[CentOS-virt] KVM virtual machine and SAN storage with FC

Sat Jul 6 03:32:20 UTC 2013
Nico Kadel-Garcia <nkadel at gmail.com>

On Fri, Jul 5, 2013 at 10:56 AM, Gene <gh5046 at gmail.com> wrote:
> On Thu, Jul 4, 2013 at 10:25 PM, denis bahati <djbahati at yahoo.co.uk> wrote:
>> Hi Team,
>> Thanks for the good explanation.
>> If that is not workable for the database, can anyone recommend me for the
>> setup of the database clients and data files in order to achieve HA and load
>> balancing? How should I set up my VMs and stations (Two machines with two
>> VMs each)? I will appreciate for a workable approach and that is practical
>> for the HA/Load balancing.
> It depends on what database product you're using.  If it's Oracle
> Database Server it's designed to work with shared devices/file
> systems.  You shouldn't have a problem running it in an active/active
> (load balanced) configuration.  If it's MySQL/MariaDB the best you can
> hope for, as far as I know, is an active/passive configuration with
> replication.

Oracle is hideously expensive in this mode. It basically uses a
customized operating system, and it's *still* prone to the basic
problem of locking transactions to avoid conflicts. They just expend a
*lot* of system and software resources to manage it, which is why such
a clustered Oracle database takes so much resources.

There is "Multiple-Master MySQL", which basically provides built-in
election of the master node and interesting load factors to split the
load, and uses a separate IP address for the "master" node. It works
pretty well and is available in the "mysql-mmm" package from EPEL.

> I'm guessing you're using MySQL.  Make your database highly available
> in an active/passive configuration with replication and use some sort
> of failover (heartbeat, carp, etc) or a network load balancer.
> Depending on your application you can still run it in a active/active
> (load balanced) configuration.

Been there, done that, had *way* too many places just wave their hands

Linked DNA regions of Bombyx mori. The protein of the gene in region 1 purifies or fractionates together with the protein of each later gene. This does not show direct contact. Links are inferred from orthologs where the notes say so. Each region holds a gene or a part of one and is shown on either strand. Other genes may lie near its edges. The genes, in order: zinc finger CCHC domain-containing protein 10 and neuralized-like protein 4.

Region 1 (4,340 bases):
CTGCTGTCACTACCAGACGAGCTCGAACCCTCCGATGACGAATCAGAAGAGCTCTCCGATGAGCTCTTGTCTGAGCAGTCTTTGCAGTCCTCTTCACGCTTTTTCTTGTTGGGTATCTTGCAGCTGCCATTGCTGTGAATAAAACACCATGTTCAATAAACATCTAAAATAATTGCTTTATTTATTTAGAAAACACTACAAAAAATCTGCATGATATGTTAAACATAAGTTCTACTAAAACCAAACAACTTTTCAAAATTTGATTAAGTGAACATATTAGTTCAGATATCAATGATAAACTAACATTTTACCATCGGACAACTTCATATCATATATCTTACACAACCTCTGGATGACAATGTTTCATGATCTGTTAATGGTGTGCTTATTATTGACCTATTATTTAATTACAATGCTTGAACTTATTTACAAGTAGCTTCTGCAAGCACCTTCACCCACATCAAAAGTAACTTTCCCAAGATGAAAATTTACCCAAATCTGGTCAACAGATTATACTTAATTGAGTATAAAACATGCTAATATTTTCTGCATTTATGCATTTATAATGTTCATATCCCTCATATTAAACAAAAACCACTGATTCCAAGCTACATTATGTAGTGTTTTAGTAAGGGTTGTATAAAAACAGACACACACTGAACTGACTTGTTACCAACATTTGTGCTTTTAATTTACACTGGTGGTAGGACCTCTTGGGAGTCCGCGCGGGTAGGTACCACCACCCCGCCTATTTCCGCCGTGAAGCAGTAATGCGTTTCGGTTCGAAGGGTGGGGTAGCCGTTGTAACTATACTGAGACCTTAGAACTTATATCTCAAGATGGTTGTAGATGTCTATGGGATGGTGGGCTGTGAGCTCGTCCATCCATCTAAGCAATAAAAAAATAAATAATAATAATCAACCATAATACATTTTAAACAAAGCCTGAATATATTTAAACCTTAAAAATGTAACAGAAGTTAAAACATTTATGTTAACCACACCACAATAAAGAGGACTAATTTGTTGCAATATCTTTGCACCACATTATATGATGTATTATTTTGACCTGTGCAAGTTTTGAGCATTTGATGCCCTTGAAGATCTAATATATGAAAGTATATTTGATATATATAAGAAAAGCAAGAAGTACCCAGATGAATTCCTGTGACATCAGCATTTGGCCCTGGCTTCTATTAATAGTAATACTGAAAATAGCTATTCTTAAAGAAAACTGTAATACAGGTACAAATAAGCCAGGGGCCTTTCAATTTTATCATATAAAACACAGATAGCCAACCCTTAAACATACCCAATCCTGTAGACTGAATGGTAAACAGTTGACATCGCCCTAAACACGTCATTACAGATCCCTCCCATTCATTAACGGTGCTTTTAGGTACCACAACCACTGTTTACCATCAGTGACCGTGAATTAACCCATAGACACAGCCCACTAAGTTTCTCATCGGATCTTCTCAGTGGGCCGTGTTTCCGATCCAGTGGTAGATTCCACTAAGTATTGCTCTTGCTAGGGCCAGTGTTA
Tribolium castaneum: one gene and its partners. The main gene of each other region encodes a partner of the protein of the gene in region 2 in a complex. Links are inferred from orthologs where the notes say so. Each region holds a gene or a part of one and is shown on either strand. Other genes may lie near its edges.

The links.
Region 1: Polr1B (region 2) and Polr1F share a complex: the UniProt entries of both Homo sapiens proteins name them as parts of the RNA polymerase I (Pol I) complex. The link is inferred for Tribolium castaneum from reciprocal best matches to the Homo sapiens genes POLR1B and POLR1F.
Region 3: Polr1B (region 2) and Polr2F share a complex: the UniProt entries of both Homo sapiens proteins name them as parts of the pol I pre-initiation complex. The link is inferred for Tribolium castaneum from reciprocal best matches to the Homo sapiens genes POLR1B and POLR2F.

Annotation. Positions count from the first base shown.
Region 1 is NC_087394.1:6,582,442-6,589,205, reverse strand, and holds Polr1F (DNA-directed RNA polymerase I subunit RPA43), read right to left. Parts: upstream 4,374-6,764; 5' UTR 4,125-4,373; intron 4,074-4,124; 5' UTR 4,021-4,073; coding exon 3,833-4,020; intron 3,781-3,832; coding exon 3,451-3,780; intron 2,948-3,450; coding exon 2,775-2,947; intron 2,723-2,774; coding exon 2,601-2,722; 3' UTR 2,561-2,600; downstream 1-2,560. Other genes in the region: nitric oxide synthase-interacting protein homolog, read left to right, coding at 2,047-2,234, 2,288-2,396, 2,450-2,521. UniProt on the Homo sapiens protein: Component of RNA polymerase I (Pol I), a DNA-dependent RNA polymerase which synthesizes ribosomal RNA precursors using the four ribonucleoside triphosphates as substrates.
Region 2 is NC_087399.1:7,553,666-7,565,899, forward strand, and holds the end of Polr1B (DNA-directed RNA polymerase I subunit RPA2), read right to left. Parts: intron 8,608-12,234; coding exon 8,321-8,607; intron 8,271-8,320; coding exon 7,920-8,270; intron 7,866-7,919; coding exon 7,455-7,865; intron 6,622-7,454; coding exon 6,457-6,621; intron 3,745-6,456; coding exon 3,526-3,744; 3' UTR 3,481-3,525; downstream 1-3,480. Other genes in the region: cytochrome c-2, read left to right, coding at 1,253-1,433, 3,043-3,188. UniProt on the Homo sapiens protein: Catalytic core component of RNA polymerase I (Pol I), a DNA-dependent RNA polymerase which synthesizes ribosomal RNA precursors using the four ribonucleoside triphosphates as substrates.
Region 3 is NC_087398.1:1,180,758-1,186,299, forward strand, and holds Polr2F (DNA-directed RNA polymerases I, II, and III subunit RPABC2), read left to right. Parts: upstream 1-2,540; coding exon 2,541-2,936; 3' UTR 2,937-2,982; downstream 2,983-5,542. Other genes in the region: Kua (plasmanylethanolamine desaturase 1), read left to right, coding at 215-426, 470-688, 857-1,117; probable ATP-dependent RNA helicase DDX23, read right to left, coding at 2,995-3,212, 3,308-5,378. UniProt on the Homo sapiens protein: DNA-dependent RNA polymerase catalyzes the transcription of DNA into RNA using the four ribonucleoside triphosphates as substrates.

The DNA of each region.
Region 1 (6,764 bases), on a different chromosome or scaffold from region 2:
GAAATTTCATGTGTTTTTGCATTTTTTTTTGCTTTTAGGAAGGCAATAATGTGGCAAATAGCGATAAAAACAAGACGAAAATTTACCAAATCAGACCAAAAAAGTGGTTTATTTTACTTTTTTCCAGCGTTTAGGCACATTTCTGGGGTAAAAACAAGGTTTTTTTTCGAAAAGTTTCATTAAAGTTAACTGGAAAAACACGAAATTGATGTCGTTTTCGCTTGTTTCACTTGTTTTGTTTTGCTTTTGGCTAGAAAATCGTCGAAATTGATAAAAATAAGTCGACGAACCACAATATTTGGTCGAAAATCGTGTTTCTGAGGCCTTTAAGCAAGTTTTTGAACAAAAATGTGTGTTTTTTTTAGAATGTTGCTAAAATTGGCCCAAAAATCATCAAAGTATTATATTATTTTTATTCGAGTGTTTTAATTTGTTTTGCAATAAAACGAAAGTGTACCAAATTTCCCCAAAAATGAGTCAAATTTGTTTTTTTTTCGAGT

at the failover and never actually configure it. mysql-mmm takes a lot
of the guesswork out.

>> Regards
>> ________________________________
>> From: Nico Kadel-Garcia <nkadel at gmail.com>
>> To: denis bahati <djbahati at yahoo.co.uk>; Discussion about the virtualization
>> on CentOS <centos-virt at centos.org>
>> Cc: "brett at worth.id.au" <brett at worth.id.au>
>> Sent: Thursday, 4 July 2013, 18:32
>> Subject: Re: [CentOS-virt] KVM virtual machine and SAN storage with FC
>> On Thu, Jul 4, 2013 at 12:44 AM, denis bahati <djbahati at yahoo.co.uk> wrote:
>>> Hi Brett,
>>> On my plan is as follows:
>>> I have two machine (Server) that will host two VM each. One for database
>>> and
>>> one for application. Then the two machine will provide (Load Balance and
>>> High availability). My intention is that all application files and data
>>> file
>>> for the database should reside on the SAN storage for easy access and
>>> update.
>> Don't... do this. Two database clients writing to the same database
>> filesystem back ends, simultaneously, is an enormous source of excited
>> sounding flow charts and proposals which simply do not work and are
>> very, very likely to corrupt your database beyond recover. These
>> problems have been examined, for *decades* with shared home
>> directories and saved email and for high performance or clustered
>> databases that need to not have "split brain" skew, It Does Not Work.
>> Set up a proper database *cluster* with distinct back ends.
>>> Therefore the storage should be accessible to both VMs through mounting
>>> the
>>> SAN storage to the VMs. The connection between SAN storage and the servers
>>> is through Fiber Channel.
>> Survey says *bzzzt*. See above for databases. For shared storage, you
>> should really be using some sort of network based access to a
>> filesystem back end. NetApp and EMC spend *billions* in research
>> building high availability shared storage, and even they don't pull
>> stunts like this the last I looked. I can vaguely imagine one of the
>> hosts doing write access and the other having read-only access. But
>> really, most databases today support good clustering configurations
>> that avoid precisely these issues.
>>> I have seen somewhere talking about DM-Multipath but i dont know if this
>>> can
>>> help or the use of VT-d if can help. I will also appreciate if you provide
>>> some links to give me insight of how to do this.
>> Multipath does not mean "multiple clients of the same hardware
>> storage". That's effectively like letting two kernels write to the
>> same actual disk at the same time, and it's quite dangerous.
>> Now, if you want each client to access their own fiber channel disk
>> resource, that should be workable. Even if you have to mount the fiber
>> channel resources on the KVM host, and make disk images for the KVM
>> guest, that should at least get you a testable resource. But the
>> normal approach is have a fiber channel storage server that makes disk
>> images available via NFS, so that the guest VM's can be migrated from
>> one server to another with the shared storage more safely.
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